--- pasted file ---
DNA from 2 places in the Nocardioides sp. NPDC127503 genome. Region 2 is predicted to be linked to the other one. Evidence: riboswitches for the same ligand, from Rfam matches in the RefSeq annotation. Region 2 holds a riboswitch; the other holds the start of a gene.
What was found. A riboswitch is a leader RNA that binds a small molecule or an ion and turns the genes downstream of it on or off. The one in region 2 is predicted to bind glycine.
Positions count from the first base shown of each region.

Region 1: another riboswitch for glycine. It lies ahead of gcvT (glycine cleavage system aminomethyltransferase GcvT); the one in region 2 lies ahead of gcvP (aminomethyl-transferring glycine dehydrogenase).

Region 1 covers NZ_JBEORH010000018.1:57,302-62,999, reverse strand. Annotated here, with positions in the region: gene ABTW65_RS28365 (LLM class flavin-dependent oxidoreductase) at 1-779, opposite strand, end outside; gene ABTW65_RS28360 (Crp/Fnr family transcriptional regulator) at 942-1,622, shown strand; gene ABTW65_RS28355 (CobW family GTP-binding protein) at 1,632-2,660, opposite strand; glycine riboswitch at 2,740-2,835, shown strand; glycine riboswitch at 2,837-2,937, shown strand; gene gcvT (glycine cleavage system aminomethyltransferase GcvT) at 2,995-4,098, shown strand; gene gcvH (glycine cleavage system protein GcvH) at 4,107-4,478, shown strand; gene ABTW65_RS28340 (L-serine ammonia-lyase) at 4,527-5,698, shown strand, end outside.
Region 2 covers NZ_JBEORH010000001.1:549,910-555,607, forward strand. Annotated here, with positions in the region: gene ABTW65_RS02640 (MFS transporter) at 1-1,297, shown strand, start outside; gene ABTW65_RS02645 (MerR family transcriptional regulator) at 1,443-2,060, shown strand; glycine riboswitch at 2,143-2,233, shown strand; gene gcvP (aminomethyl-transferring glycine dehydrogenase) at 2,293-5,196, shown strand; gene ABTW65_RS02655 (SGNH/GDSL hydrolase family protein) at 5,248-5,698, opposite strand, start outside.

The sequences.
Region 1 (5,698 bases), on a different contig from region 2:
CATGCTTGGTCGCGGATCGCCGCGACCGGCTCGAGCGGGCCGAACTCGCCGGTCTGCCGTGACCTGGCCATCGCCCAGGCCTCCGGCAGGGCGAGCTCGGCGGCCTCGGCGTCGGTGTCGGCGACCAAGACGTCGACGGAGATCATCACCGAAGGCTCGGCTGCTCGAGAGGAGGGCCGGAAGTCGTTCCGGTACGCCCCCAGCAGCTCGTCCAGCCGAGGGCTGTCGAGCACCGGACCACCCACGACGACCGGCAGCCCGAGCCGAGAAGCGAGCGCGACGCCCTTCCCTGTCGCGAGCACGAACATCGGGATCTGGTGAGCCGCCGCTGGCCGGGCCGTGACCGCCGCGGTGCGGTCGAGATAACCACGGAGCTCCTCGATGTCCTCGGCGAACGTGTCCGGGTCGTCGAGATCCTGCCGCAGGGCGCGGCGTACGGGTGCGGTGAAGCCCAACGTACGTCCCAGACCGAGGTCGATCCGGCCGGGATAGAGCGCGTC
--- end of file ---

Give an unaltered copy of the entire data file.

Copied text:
DNA from 2 places in the Nocardioides sp. NPDC127503 genome. Region 2 is predicted to be linked to the other one. Evidence: riboswitches for the same ligand, from Rfam matches in the RefSeq annotation. Region 2 holds a riboswitch; the other holds the start of a gene.
What was found. A riboswitch is a leader RNA that binds a small molecule or an ion and turns the genes downstream of it on or off. The one in region 2 is predicted to bind glycine.
Positions count from the first base shown of each region.

Region 1: another riboswitch for glycine. It lies ahead of gcvT (glycine cleavage system aminomethyltransferase GcvT); the one in region 2 lies ahead of gcvP (aminomethyl-transferring glycine dehydrogenase).

Region 1 covers NZ_JBEORH010000018.1:57,302-62,999, reverse strand. Annotated here, with positions in the region: gene ABTW65_RS28365 (LLM class flavin-dependent oxidoreductase) at 1-779, opposite strand, end outside; gene ABTW65_RS28360 (Crp/Fnr family transcriptional regulator) at 942-1,622, shown strand; gene ABTW65_RS28355 (CobW family GTP-binding protein) at 1,632-2,660, opposite strand; glycine riboswitch at 2,740-2,835, shown strand; glycine riboswitch at 2,837-2,937, shown strand; gene gcvT (glycine cleavage system aminomethyltransferase GcvT) at 2,995-4,098, shown strand; gene gcvH (glycine cleavage system protein GcvH) at 4,107-4,478, shown strand; gene ABTW65_RS28340 (L-serine ammonia-lyase) at 4,527-5,698, shown strand, end outside.
Region 2 covers NZ_JBEORH010000001.1:549,910-555,607, forward strand. Annotated here, with positions in the region: gene ABTW65_RS02640 (MFS transporter) at 1-1,297, shown strand, start outside; gene ABTW65_RS02645 (MerR family transcriptional regulator) at 1,443-2,060, shown strand; glycine riboswitch at 2,143-2,233, shown strand; gene gcvP (aminomethyl-transferring glycine dehydrogenase) at 2,293-5,196, shown strand; gene ABTW65_RS02655 (SGNH/GDSL hydrolase family protein) at 5,248-5,698, opposite strand, start outside.

The sequences.
Region 1 (5,698 bases), on a different contig from region 2:
CATGCTTGGTCGCGGATCGCCGCGACCGGCTCGAGCGGGCCGAACTCGCCGGTCTGCCGTGACCTGGCCATCGCCCAGGCCTCCGGCAGGGCGAGCTCGGCGGCCTCGGCGTCGGTGTCGGCGACCAAGACGTCGACGGAGATCATCACCGAAGGCTCGGCTGCTCGAGAGGAGGGCCGGAAGTCGTTCCGGTACGCCCCCAGCAGCTCGTCCAGCCGAGGGCTGTCGAGCACCGGACCACCCACGACGACCGGCAGCCCGAGCCGAGAAGCGAGCGCGACGCCCTTCCCTGTCGCGAGCACGAACATCGGGATCTGGTGAGCCGCCGCTGGCCGGGCCGTGACCGCCGCGGTGCGGTCGAGATAACCACGGAGCTCCTCGATGTCCTCGGCGAACGTGTCCGGGTCGTCGAGATCCTGCCGCAGGGCGCGGCGTACGGGTGCGGTGAAGCCCAACGTACGTCCCAGACCGAGGTCGATCCGGCCGGGATAGAGCGCGTC